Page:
Is It Time to Ease Off On the Media Criticism?

by Neil H. Buchanan

It seems impossible to have anything but a love-hate relationship with the American media.  On the "love" side, not only is an independent press an absolute necessity for a free society, but the mainstream media has done its job amazingly well at many times during the Trump era.  With The Washington Post taking a clear lead, but with ample and impressive assists from The New York Times as well as CNN and other outlets, the press has been the source of almost every investigative bombshell that has put Donald Trump's presidency (quite rightly) in peril.

On the "hate" side, however, the American press continues to lapse into various forms of the conventional wisdom, sycophancy, false equivalence, and laziness that we have witnessed for years (most prominently in the run-up to the Iraq War in 2003).  All of that was bad enough when the threats to American freedom were the slow bleed of voter suppression, money-driven politics, and all of the other familiar problems that led to the metastasis of the radical-right Republican Party of the twenty-first century.  Under Trump and his pliant party, it seems unforgivable.

Unfortunately, the press's willingness and ability to confront Trump and call out his lies has resulted in Trump's proto-fascist tendencies coming to the fore, with increasingly unhinged attacks on the press -- not just criticisms of perceived mistakes in doing their work, but claims that they are terrible human beings, which has predictably resulted in Trump's fanatical followers threatening members of the media with violence.

The past week or so has been so bad that it is no longer surprising (though it should still be shocking) to see predictions from commentators that Trump will soon have "blood on his hands" as well as warnings about "deadly violence" when someone takes the fateful next step and attacks reporters violently.  Claims by Trump's enablers that he is merely attacking bad reporting are simply false, and his followers seem unmistakably to be getting the message.

In an environment that has become this dangerous and volatile, is it now necessary for those of us who criticize the press on the merits (that is, demerits) of their coverage to cut it out?  When is even principled criticism a bad idea?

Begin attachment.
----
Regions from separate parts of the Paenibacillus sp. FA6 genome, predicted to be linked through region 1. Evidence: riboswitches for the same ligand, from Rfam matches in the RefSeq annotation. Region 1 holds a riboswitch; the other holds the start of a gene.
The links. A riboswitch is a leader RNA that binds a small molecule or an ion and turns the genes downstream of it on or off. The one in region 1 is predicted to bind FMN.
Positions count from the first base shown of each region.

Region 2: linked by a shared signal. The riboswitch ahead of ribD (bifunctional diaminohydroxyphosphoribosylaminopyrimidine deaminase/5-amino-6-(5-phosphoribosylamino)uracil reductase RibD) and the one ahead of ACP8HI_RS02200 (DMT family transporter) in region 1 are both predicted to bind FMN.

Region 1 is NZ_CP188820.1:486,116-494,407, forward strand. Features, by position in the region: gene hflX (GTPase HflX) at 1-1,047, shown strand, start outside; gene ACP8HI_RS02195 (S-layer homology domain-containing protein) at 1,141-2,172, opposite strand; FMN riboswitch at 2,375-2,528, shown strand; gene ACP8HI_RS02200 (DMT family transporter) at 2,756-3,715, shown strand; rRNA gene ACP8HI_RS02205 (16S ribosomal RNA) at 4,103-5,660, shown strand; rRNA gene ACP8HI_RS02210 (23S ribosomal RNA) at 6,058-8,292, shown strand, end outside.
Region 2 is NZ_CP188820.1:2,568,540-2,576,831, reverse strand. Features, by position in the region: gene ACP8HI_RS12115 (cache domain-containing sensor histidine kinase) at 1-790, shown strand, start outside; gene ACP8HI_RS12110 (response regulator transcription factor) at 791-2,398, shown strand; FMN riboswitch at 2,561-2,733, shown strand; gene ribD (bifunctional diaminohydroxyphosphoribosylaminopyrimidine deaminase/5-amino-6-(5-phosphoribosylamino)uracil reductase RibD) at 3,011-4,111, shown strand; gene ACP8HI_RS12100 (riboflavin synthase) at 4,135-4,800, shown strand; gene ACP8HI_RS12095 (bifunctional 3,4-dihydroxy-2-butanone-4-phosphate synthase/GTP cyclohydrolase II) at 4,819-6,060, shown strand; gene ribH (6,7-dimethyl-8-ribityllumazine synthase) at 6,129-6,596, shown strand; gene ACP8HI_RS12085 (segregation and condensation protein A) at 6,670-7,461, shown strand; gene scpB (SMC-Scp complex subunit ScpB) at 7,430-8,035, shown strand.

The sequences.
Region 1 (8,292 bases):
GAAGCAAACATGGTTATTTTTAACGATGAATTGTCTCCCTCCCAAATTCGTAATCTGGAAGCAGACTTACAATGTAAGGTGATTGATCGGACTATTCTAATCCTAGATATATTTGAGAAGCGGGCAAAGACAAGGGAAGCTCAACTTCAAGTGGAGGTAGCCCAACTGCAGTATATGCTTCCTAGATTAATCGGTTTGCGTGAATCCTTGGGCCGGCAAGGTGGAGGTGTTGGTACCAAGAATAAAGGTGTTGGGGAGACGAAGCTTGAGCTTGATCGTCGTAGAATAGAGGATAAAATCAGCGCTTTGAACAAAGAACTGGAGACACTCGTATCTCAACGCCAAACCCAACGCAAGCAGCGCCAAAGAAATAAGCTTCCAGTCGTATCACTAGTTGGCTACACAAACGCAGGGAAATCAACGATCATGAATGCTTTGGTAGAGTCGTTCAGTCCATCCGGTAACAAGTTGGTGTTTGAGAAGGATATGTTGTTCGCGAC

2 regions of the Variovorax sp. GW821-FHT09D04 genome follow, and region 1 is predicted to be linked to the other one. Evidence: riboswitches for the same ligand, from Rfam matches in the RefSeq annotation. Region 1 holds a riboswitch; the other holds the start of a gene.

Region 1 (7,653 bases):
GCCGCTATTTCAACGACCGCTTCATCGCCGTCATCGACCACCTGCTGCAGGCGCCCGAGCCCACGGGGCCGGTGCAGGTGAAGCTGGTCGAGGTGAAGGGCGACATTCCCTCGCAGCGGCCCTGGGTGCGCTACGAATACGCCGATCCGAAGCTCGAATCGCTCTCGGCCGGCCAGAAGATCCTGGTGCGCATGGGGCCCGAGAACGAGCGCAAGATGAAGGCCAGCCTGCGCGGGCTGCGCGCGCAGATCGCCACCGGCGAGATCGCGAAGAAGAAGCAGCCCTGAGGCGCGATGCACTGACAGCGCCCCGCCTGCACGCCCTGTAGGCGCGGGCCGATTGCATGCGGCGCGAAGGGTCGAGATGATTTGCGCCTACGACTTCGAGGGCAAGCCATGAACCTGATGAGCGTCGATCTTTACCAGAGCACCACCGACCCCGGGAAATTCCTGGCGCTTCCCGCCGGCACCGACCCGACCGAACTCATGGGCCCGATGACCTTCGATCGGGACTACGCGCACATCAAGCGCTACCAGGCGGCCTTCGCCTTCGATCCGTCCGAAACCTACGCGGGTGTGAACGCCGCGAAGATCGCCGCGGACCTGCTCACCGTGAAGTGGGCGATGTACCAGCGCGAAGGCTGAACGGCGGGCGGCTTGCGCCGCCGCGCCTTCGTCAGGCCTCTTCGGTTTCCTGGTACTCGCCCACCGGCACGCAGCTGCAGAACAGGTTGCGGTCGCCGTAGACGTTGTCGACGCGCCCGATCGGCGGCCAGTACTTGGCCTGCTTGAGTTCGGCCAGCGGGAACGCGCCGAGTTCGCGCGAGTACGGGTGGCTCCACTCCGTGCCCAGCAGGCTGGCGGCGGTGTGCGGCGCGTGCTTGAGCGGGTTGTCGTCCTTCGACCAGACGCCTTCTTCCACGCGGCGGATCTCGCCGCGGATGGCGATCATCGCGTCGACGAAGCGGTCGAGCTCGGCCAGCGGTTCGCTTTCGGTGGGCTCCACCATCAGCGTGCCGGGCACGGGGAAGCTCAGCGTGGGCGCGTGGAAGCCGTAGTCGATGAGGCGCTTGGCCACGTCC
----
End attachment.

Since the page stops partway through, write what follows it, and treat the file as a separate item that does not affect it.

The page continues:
I have commented with increasing frequency over the past few years about my surprise at having become a de facto media critic.  When I agreed to become a columnist for Verdict and Dorf on Law, I anticipated writing about specific policy issues, legal cases and controversies, and so on.  Doing those things, however, has led me onto what now seems to have been an inevitable path toward media criticism.

In a column from immediately after the 2016 election, I wrote: "Prior to this year, I had never really thought of myself as a critic of the media."  I quoted a top-flight academic critic of the media, NYU's Jay Rosen, who wrote in a 2011 essay that mainstream reporters are committed to what he called a "cult of savviness."  where "[s]avviness is that quality of being shrewd, practical, hyper-informed, perceptive, ironic, 'with it,' and unsentimental in all things political."  Perhaps Rosen's best line is that "the savvy don’t say: I have a better argument than you. They say: I am closer to reality than you."

This default motivation, happily, works very well for getting reporters to pursue charlatans like Trump.  A president who denies reality, to the delight and approval of millions of devoted followers, is more than fair game for anyone who wants to be closer to reality than anyone else.  Not only is Trump dangerous, but he denies the importance of evidence itself.

The problem is that the cult of savviness, as I discussed in my 2016 piece, worked against Hillary Clinton by causing every supposedly neutral reporter to respond to her every utterance by saying: "She's lying.  I know she's lying, even though the evidence that she is lying has been debunked.  My version of reality is not actually evidence-based reality in all cases.  Instead, it is the reality of the other people in the cult of savviness, all of whom are afraid of looking like chumps by actually believing that Clinton is not lying."

In other words, the cult of savviness is right to go into overdrive in response to a president who thinks he can make reality itself go away, and when the other political party is not really part of the story.  Unfortunately, the cult also goes haywire when it is confronted with a situation in which it cannot say that both sides are wrong, which is why they were such patsies for Republican spin not only against Hillary Clinton but also Barack Obama (as well as John Kerry and Al Gore and Democrats in general).  Republicans won battle after battle not by being right but by manipulating the press's desire not to call Republicans uniquely wrong.